8. Emma Eckstein
When 27-year-old Emma Eckstein sought treatment for stomach ailments and slight depression, Sigmund Freud conducted disturbing surgical procedures over the course of 3 long years. She was only given local anaesthesia, and her nose was cauterized. Moreover, to keep her unconscious, Freud gave cocaine. To trick her into all of this, the German doctor told her that the surgery was for hysteria and excessive masturbation. But there are rumours that associate Eckstein as both colleague and patient.
9. Experiments on newborns
University of California had an ongoing experimental research on blood pressure in the 1960s. For them to study the changes in blood flow, the researchers used 113 newborns between the ages of 1 hour to three days. In one of the experiments, a catheter was inserted into the aorta through the umbilical cord. Furthermore, for getting results for one of their studies, 50 newborns were individually strapped to a circumcision board, and titled in such a way that the blood rushed to their head. That’s not all, they even immersed newborn’s legs into icy water for the purpose of studying aortic pressure. The experiments were inhuman, and considering the fact that it was done on newborns, made it even worse.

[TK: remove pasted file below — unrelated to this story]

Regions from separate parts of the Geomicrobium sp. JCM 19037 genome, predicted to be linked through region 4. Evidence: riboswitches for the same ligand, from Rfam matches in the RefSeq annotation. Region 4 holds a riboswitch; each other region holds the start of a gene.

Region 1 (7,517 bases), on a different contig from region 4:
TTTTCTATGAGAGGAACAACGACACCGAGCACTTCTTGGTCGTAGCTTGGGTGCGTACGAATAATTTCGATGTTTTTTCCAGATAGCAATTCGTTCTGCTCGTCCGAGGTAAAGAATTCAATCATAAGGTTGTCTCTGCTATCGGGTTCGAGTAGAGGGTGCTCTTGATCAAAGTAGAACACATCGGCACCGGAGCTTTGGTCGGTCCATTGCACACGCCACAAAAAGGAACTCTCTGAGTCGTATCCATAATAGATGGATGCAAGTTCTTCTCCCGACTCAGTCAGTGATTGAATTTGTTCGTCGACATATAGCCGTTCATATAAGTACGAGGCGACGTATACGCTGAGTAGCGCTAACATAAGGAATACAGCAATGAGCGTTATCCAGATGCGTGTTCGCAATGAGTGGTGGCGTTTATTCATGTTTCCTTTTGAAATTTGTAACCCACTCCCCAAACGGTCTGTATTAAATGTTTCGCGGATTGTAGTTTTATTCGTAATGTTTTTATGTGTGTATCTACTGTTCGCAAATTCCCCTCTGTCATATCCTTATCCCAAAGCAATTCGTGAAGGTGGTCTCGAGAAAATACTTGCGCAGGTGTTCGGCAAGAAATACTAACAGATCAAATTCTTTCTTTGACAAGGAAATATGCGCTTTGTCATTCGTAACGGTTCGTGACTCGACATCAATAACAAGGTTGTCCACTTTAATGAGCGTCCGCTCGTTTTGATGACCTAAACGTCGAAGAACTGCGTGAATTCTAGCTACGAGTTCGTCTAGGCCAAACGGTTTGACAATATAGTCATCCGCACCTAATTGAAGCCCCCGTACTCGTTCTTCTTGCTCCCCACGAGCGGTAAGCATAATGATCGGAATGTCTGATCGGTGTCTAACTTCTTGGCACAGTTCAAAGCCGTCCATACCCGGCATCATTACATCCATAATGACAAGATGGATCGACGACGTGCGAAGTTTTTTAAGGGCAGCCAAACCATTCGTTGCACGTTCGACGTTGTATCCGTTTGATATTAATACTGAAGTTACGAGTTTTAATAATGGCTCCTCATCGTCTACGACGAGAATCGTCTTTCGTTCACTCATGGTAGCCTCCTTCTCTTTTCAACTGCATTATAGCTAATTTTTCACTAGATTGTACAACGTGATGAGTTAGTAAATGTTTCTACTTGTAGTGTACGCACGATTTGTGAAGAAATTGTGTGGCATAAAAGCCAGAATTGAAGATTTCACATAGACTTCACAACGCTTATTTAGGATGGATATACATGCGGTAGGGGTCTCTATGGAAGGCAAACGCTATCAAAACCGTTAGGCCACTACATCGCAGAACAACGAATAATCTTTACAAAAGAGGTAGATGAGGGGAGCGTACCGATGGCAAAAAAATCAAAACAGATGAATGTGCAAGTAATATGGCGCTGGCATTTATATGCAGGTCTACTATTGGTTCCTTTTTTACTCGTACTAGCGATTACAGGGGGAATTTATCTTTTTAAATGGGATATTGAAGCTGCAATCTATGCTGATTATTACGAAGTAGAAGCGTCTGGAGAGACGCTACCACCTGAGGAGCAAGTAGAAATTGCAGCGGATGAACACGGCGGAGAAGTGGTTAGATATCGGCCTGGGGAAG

10. Hisashi Ouchi
The tale of Hisashi Ouchi is unsettling and shows how far the scientists care about a test subject’s health. Ouchi was a technician who worked for a nuclear fuel conversion company, Tokaimura. Amidst his work, he was exposed to nuclear radiation. In fact, he was exposed to the highest amount of radiation any human has ever been exposed to in documented history. Seeing this as an opportunity, researchers shifted him to their facility and studied his body for 83 days. He was resuscitated three times against his will. Furthermore, his skin peeled off and he was continuously losing body fluids. Just before a week he was euthanized following a heart failure, Ouchi said “I can’t take it anymore…I am not a guinea pig”. Shortly after the experiment went public, people criticised the researchers for not having any concern for Ouchi’s life.